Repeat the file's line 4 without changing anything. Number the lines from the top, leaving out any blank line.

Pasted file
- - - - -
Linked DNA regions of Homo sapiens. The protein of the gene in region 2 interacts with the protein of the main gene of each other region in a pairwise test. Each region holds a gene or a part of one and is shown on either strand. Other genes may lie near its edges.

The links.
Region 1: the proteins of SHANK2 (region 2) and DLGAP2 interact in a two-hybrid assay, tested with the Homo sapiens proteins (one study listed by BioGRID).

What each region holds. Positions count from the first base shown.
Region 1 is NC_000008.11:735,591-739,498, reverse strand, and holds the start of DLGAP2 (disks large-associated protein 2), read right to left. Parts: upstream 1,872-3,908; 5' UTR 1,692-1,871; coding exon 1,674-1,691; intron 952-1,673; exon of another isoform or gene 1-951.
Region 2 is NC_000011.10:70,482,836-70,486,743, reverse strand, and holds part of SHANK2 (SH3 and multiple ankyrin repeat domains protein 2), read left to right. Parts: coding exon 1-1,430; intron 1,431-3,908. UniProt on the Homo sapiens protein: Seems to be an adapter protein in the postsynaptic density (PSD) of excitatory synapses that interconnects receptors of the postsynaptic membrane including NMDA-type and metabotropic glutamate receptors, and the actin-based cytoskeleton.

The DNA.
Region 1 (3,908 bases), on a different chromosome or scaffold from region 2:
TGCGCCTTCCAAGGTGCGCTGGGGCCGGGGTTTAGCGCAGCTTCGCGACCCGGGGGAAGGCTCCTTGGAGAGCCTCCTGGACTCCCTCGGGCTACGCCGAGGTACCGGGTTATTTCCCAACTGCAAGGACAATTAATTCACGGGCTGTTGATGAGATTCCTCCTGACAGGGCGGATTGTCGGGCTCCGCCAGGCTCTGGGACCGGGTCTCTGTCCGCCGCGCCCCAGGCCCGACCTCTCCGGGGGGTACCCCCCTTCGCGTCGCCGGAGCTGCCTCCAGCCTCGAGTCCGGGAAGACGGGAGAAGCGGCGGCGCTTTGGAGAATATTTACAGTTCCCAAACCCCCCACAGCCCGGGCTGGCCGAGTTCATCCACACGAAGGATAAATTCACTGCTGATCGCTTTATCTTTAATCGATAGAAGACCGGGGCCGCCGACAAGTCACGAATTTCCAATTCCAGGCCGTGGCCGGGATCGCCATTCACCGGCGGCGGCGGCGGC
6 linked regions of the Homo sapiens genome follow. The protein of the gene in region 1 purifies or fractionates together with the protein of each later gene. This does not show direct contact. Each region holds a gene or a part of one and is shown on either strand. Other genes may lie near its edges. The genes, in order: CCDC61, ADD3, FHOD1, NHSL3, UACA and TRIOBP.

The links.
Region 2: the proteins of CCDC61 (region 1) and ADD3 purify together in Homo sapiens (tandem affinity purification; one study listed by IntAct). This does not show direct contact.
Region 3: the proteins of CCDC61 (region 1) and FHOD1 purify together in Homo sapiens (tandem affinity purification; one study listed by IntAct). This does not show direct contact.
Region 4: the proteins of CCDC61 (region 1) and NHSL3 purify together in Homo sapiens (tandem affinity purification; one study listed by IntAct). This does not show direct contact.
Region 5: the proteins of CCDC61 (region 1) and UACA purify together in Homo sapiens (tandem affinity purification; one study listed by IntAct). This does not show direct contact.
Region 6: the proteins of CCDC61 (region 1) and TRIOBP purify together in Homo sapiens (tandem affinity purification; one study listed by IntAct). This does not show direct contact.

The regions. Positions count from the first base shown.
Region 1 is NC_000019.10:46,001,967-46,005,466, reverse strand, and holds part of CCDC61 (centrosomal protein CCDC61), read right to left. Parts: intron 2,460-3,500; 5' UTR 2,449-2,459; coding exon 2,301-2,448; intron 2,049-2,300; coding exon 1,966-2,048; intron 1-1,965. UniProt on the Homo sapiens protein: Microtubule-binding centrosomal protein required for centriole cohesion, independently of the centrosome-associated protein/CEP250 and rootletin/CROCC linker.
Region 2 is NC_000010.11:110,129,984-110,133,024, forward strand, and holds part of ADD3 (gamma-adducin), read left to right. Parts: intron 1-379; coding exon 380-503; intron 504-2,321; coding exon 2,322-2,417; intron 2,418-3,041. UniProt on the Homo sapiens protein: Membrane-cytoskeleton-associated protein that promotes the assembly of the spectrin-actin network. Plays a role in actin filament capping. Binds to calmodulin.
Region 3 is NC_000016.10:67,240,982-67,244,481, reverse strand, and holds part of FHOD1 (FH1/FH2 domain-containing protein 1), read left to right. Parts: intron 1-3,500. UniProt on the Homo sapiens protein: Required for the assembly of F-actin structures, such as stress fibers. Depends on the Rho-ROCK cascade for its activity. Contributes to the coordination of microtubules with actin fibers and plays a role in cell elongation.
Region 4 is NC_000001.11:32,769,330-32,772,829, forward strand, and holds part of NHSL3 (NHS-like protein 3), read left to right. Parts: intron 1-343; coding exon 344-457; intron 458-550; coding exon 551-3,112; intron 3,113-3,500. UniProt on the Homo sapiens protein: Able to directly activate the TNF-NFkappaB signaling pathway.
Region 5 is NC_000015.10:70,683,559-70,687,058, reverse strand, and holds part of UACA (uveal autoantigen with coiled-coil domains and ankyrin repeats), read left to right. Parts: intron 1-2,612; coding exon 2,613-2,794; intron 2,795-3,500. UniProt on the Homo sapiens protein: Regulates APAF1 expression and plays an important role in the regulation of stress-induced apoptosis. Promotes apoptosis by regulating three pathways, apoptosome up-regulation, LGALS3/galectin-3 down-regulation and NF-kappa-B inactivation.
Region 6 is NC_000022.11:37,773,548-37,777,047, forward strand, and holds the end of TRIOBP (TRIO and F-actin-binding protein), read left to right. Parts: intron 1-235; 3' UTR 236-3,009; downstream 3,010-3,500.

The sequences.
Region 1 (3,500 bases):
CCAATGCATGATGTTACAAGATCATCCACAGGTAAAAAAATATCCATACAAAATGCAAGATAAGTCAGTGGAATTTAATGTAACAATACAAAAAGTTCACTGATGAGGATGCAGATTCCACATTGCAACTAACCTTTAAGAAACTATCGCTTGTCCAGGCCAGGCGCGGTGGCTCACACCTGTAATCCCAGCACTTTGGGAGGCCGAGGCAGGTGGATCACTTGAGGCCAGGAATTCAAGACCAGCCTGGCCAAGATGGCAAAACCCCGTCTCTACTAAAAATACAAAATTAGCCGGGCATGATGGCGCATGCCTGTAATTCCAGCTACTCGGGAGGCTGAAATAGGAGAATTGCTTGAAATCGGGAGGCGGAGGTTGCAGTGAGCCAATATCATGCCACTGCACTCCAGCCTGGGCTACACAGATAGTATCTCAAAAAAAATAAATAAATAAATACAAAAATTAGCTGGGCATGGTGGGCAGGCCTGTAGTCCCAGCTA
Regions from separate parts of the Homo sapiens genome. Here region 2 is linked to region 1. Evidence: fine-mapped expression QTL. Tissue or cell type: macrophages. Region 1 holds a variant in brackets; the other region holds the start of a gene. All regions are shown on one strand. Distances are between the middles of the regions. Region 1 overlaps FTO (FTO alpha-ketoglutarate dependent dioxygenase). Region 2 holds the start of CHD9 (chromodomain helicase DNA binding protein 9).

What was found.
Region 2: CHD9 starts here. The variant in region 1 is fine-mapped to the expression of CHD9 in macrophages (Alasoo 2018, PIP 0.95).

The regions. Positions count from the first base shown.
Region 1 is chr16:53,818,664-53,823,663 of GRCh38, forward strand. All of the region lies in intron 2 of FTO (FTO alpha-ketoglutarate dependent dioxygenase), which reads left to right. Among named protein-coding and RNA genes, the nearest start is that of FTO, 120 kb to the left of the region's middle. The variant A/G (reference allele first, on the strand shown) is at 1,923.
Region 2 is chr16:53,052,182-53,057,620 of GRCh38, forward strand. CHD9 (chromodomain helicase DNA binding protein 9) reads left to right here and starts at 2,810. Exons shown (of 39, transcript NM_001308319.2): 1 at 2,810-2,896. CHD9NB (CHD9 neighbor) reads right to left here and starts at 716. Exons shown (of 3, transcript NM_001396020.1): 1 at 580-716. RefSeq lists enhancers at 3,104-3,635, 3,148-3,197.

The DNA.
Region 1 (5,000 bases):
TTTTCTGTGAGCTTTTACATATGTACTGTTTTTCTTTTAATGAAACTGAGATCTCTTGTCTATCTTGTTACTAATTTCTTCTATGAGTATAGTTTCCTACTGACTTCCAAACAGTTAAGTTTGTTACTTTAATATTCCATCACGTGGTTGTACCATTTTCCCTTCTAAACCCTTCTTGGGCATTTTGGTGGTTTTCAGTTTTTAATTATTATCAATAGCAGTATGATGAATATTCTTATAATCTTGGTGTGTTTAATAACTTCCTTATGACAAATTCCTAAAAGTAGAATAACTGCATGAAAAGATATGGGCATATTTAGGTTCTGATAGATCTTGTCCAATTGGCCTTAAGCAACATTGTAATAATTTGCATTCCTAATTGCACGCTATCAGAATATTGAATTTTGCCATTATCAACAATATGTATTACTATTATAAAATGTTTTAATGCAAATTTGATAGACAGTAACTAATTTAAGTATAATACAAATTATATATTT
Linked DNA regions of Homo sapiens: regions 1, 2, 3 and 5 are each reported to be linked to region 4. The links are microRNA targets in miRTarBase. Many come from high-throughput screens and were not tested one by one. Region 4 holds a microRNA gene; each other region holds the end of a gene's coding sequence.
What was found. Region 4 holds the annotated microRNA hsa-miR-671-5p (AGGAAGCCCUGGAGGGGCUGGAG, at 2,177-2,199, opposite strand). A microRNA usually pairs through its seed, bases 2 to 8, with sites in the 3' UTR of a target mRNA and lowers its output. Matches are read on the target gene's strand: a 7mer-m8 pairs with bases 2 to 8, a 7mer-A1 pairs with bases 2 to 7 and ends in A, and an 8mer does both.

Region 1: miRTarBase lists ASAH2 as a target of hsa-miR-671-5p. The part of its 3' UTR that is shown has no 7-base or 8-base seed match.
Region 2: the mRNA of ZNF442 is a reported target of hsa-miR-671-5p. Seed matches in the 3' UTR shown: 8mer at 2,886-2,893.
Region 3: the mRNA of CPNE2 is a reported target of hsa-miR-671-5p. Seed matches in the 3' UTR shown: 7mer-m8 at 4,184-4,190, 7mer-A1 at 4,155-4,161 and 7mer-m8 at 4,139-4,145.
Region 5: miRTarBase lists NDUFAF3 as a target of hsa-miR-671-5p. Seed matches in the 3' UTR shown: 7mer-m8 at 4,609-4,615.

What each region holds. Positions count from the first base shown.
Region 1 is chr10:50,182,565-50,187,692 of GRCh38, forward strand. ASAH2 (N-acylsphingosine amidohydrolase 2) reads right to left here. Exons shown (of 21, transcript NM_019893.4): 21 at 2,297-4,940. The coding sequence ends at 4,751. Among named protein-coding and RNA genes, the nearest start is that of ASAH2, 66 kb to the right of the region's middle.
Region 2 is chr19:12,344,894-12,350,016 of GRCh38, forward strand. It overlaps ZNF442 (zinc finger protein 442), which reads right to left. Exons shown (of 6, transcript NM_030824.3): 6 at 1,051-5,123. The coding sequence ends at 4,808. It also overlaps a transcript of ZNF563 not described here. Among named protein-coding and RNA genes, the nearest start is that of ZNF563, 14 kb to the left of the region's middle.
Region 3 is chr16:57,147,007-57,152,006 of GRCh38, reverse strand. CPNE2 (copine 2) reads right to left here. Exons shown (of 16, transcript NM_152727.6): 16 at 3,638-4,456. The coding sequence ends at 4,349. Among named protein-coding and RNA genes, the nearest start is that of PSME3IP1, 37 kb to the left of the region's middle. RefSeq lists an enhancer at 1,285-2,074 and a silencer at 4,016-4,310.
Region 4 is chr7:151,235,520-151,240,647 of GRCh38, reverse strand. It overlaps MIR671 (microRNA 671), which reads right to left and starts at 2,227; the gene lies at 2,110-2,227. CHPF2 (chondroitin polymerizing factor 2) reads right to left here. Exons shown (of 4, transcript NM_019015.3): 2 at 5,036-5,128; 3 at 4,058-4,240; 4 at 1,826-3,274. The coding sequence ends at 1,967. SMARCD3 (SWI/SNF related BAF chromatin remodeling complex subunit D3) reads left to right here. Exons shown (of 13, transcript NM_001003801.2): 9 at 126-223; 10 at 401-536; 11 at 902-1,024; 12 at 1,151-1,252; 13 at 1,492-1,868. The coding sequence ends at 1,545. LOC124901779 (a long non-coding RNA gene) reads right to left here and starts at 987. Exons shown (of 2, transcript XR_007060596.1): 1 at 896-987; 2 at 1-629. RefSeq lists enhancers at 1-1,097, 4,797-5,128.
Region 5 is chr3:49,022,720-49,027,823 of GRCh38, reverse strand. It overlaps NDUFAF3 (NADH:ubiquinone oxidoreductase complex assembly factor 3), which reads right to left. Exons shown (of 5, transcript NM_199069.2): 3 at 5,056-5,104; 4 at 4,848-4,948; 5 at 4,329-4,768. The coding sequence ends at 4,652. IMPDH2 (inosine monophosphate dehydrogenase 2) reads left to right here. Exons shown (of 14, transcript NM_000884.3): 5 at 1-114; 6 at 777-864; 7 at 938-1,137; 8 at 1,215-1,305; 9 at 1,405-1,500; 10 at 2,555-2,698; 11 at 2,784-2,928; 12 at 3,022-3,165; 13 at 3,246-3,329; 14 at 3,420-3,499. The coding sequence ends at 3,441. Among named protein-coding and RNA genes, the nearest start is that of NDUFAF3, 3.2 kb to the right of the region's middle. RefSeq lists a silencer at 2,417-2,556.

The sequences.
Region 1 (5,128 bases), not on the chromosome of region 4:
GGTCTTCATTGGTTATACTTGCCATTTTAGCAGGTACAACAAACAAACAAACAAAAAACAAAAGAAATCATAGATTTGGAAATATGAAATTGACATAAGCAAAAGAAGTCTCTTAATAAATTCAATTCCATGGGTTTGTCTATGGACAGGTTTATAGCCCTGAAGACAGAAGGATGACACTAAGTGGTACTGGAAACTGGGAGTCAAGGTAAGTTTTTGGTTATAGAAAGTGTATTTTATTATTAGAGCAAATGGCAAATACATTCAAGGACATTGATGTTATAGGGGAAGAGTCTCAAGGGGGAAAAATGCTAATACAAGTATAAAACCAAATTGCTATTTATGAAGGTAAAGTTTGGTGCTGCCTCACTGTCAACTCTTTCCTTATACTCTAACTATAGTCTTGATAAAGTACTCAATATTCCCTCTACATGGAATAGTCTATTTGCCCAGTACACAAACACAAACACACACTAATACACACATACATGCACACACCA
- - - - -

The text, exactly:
What each region holds. Positions count from the first base shown.